We’re really big fans of tech, as you might expect, but so far we’ve had some pretty hit and miss experiences with wearables.
Recently Sophie and Sohaib were trying out Xiaomi Mi bands. They’re small and sleek (the Mi bands, not Sophie or Sohaib) – tracking steps and monitoring sleep. But despite some positive reviews from press, we’ve been left wanting more…
You set your daily target, and you can see how well you’re doing through the day, being rewarded with a buzz when you hit your goal. It’s great that it’s waterproof because that means you take it off less, but it doesn’t track swimming and that’s disappointing.
I didn’t think I’d look at the stats as much as I did. I play football on Wednesdays, so found it really interesting to see how much ground I covered (or rather, didn’t).
After just a few weeks of wearing it, I was much more aware of how many steps I take during a day and made more of an effort to walk part of the way to work. I had noticed that the rubber wristband was starting to develop a bit of a gap around the tracker itself, but there’s not a lot you can do about that?
I wore it for Tough Mudder, and knew I was in for a long day when 3 miles into the 10.8 mile course, I had the buzz saying I’d reached my daily step count! It was put through its paces in Tough Mudder and survived being drenched three times, but annoyingly at one point the strap came loose and it was pure luck that I realised and fixed it.
Then, last week, I got home from playing football and got a bit of a shock. Normally, I’d be happy to see the hairs on my wrist… but not through the now-empty wristband. The tracker had fallen out while playing football, and I hadn’t noticed.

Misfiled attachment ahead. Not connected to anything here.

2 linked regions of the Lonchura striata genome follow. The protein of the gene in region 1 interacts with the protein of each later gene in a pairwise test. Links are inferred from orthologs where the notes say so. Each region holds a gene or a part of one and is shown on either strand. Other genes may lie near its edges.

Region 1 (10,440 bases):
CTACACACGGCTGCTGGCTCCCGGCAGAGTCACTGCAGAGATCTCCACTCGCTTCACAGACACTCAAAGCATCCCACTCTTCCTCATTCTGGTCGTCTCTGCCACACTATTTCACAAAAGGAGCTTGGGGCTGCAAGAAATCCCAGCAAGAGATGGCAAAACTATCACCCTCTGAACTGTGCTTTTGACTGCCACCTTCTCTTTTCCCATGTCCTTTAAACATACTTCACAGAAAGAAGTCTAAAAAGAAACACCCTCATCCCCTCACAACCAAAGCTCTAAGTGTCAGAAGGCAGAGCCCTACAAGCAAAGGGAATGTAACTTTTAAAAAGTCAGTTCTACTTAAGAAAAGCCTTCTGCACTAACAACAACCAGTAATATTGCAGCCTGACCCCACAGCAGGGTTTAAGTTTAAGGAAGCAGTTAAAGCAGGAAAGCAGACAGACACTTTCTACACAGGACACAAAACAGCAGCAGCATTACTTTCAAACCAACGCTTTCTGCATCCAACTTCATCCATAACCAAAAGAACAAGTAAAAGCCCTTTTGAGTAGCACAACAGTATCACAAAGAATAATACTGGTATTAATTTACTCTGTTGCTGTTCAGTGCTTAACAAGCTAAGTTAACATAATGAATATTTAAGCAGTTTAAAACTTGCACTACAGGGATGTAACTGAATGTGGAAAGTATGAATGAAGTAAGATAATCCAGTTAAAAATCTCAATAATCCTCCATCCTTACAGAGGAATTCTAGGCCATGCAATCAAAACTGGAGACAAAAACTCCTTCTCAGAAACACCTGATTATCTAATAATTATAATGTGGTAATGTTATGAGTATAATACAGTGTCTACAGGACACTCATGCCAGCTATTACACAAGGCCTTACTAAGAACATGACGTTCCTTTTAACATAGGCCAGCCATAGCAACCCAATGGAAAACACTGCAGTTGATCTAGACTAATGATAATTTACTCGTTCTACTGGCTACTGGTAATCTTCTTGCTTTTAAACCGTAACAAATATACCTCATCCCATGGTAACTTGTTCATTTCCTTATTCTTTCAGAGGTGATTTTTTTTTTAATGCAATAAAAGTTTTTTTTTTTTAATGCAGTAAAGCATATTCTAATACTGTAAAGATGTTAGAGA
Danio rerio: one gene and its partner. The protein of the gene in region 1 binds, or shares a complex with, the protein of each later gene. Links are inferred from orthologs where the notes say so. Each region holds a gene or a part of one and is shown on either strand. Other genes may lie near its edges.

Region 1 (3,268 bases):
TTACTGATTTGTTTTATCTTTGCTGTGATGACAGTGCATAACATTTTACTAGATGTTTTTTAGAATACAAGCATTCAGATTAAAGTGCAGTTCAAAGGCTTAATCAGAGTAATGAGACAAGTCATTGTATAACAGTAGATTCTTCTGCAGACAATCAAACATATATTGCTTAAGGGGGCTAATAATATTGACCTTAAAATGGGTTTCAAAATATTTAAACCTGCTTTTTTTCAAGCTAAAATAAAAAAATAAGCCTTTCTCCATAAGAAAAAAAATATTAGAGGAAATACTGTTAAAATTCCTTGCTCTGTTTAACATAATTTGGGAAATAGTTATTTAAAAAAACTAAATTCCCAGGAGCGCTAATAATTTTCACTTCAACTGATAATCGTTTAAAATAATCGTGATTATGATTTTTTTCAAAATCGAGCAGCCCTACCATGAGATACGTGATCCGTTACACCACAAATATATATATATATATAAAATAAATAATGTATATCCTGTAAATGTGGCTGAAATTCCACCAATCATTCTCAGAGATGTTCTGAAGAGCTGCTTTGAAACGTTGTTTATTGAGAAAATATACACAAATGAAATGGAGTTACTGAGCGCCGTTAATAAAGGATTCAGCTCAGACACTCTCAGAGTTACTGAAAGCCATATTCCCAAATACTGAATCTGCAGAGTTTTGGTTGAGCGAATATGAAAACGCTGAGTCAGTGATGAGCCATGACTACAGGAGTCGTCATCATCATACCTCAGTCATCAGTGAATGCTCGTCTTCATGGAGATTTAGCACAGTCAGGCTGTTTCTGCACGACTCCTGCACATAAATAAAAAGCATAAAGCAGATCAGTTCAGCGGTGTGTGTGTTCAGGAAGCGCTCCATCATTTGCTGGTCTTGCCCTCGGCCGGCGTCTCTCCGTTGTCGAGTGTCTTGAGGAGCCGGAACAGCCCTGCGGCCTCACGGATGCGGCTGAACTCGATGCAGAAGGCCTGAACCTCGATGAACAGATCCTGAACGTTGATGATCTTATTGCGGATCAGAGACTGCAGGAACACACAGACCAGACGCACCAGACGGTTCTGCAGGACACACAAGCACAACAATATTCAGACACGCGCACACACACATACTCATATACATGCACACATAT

Despite the cheap price, I wouldn’t buy one again, I’d look to get something a bit more robust and versatile.
Wearable critics have argued that the measure of a successful device is whether it stays on your wrist or winds up forgotten in a drawer somewhere. I can be fickle in the early days of using a gadget, so I’ve personally found if I have to take a wearable off too frequently, it tends to wind up there eventually. But this was why this band appealed to me – as it was waterproof I didn’t have to worry about missing valuable recorded steps by leaving it next to the sink after washing up, or on my bedside table after a shower.
The battery life was also a huge selling point, as a power pause often tends to throw a spanner in the works of my usual routine, which again edges a device towards a random drawer. Several weeks in and it was still going strong on a single charge, which I loved.
On another positive note, I found I gradually became much more addicted to getting that celebratory buzz to confirm I’d reached my steps each day. I was surprisingly fascinated by the sleep tracking available with it too, which highlights if you woke up at all and how much deep and light sleep you benefit from. After a week or so I realised if I went to bed after 11.30pm I had significantly less deep sleep, so it made me more aware of the effects an extra episode of something on Netflix was having on my quality of sleep. The sit ups tracker was a little less to be desired though – it’s supposed to ping each time you complete one, but I found it really inconsistent and a little demotivating after a while. I wanted a congratulatory ding after each sit-up, not every five or six!
Unfortunately the band holding the tracker was the main thing which let it down for me. The design itself wasn’t offensive, but there’s a clear flaw with the structure of it because I also looked down one evening to see an empty wristband, which I wasn’t impressed with considering I’d only taken it out of its holder a small handful of times. This was disappointing, because I was just getting into the swing of it!
I could be tempted to try the next iteration of the Mi band, provided there’s a more robust strap at the ready next time.
We’re not giving up on wearables, obviously. It’s way too exciting a field for that. Fi is still loving her smartwatch, and we’re keeping an eye out for the next health-related wearables we can play with.